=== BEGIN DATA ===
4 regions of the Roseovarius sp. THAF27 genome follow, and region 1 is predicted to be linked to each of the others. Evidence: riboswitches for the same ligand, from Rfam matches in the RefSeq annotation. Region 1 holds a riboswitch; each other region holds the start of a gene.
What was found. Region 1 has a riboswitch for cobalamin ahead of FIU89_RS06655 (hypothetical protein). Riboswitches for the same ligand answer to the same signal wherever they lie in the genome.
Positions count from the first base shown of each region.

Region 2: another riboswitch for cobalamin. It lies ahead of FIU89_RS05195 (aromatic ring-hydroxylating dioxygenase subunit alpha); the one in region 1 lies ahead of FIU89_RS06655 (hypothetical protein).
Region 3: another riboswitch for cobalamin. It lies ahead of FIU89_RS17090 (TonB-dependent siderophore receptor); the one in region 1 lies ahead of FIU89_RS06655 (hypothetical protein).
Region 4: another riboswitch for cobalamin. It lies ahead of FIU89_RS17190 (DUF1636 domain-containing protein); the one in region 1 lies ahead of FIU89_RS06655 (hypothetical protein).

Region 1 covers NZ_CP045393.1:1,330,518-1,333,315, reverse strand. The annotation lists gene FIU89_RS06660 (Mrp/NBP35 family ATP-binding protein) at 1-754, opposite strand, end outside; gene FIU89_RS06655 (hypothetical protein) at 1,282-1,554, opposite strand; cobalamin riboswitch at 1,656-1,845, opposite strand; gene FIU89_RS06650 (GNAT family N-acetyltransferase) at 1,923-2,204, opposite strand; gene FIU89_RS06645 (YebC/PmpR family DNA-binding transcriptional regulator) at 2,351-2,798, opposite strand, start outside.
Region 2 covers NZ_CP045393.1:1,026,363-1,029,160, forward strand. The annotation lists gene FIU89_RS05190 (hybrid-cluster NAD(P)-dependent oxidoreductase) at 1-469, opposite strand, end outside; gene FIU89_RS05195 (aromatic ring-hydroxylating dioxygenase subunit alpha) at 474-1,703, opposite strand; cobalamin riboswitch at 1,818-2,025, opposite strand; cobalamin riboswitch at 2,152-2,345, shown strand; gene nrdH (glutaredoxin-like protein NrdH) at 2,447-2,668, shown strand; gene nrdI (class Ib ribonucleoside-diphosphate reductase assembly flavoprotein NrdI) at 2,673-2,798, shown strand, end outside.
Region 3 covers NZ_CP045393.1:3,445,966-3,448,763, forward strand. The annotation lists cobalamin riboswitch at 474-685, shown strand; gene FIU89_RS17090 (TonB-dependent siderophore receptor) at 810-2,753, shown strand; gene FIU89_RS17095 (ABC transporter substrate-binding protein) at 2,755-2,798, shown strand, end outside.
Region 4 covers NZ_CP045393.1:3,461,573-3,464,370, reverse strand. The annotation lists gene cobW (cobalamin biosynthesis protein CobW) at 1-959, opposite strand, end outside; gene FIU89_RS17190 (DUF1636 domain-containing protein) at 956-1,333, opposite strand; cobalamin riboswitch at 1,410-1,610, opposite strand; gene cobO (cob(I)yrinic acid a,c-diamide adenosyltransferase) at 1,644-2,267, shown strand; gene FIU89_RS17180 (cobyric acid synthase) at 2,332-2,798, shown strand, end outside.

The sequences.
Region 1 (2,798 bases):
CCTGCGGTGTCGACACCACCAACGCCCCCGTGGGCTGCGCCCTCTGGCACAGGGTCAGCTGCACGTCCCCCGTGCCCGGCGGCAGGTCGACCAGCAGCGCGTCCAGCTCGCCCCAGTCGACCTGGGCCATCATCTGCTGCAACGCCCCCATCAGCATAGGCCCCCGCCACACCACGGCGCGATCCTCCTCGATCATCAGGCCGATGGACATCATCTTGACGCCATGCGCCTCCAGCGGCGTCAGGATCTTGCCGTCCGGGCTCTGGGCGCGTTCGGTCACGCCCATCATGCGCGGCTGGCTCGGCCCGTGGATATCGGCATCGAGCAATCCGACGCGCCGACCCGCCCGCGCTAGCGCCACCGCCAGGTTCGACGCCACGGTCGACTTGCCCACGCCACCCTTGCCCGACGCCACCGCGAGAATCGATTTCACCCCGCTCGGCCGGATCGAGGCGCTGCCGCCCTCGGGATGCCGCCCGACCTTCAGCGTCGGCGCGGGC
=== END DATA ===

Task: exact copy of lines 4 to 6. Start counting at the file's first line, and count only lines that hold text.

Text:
Region 2: another riboswitch for cobalamin. It lies ahead of FIU89_RS05195 (aromatic ring-hydroxylating dioxygenase subunit alpha); the one in region 1 lies ahead of FIU89_RS06655 (hypothetical protein).
Region 3: another riboswitch for cobalamin. It lies ahead of FIU89_RS17090 (TonB-dependent siderophore receptor); the one in region 1 lies ahead of FIU89_RS06655 (hypothetical protein).
Region 4: another riboswitch for cobalamin. It lies ahead of FIU89_RS17190 (DUF1636 domain-containing protein); the one in region 1 lies ahead of FIU89_RS06655 (hypothetical protein).